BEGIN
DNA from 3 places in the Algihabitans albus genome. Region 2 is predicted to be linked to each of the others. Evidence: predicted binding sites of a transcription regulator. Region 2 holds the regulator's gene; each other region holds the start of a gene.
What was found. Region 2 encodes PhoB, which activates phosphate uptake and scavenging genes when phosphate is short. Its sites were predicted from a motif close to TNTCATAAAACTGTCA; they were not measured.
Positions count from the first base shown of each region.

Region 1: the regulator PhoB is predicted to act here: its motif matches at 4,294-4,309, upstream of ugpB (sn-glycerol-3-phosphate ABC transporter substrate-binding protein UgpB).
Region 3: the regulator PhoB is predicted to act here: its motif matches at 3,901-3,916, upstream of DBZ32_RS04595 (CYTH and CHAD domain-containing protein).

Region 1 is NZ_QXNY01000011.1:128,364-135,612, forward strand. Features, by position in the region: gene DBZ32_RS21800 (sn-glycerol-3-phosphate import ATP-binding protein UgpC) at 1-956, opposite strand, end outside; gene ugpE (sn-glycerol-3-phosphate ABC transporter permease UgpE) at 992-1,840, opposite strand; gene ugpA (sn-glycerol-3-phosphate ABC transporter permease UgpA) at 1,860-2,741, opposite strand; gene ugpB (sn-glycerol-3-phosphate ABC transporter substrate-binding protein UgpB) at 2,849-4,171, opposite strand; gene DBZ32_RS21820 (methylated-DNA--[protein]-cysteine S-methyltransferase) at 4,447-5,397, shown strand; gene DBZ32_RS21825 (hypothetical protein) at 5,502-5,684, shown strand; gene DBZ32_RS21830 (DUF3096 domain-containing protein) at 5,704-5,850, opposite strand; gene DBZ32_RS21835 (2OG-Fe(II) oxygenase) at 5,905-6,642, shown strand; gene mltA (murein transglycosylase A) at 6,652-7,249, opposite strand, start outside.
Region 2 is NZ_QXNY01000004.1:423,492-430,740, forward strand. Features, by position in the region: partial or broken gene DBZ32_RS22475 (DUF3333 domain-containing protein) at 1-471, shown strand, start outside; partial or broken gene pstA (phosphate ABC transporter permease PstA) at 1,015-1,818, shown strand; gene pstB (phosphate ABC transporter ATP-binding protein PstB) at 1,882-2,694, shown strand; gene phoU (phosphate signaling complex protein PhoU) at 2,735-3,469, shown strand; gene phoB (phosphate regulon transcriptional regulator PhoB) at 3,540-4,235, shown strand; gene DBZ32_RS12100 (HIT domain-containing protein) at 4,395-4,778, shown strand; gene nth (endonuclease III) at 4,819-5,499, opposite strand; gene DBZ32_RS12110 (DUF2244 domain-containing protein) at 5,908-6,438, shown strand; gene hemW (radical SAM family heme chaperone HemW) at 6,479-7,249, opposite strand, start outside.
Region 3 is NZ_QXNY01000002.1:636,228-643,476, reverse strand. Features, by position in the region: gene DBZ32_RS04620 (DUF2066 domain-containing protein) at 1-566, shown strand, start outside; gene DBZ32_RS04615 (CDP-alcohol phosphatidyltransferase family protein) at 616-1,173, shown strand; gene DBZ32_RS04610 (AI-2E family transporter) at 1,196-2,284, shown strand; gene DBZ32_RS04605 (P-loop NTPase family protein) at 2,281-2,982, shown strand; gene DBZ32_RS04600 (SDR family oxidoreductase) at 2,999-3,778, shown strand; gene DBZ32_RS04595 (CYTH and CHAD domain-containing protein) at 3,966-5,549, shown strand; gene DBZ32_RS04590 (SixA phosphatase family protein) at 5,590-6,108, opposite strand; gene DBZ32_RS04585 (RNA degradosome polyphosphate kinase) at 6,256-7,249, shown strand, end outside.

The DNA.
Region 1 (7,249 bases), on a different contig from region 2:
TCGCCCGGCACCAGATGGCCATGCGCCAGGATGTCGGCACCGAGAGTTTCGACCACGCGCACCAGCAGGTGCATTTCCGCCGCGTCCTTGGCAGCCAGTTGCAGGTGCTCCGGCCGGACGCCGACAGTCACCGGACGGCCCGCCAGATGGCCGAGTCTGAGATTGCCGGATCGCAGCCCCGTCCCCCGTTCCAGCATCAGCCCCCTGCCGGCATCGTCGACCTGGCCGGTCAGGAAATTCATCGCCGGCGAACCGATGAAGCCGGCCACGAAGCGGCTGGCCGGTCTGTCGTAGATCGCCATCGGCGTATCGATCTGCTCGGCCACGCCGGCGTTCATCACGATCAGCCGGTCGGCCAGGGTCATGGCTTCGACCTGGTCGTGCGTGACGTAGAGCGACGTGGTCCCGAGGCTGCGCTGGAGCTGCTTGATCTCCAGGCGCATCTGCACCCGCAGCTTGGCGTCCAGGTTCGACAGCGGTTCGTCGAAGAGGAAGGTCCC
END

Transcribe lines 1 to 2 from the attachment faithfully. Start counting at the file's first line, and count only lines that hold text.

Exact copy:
DNA from 3 places in the Algihabitans albus genome. Region 2 is predicted to be linked to each of the others. Evidence: predicted binding sites of a transcription regulator. Region 2 holds the regulator's gene; each other region holds the start of a gene.
What was found. Region 2 encodes PhoB, which activates phosphate uptake and scavenging genes when phosphate is short. Its sites were predicted from a motif close to TNTCATAAAACTGTCA; they were not measured.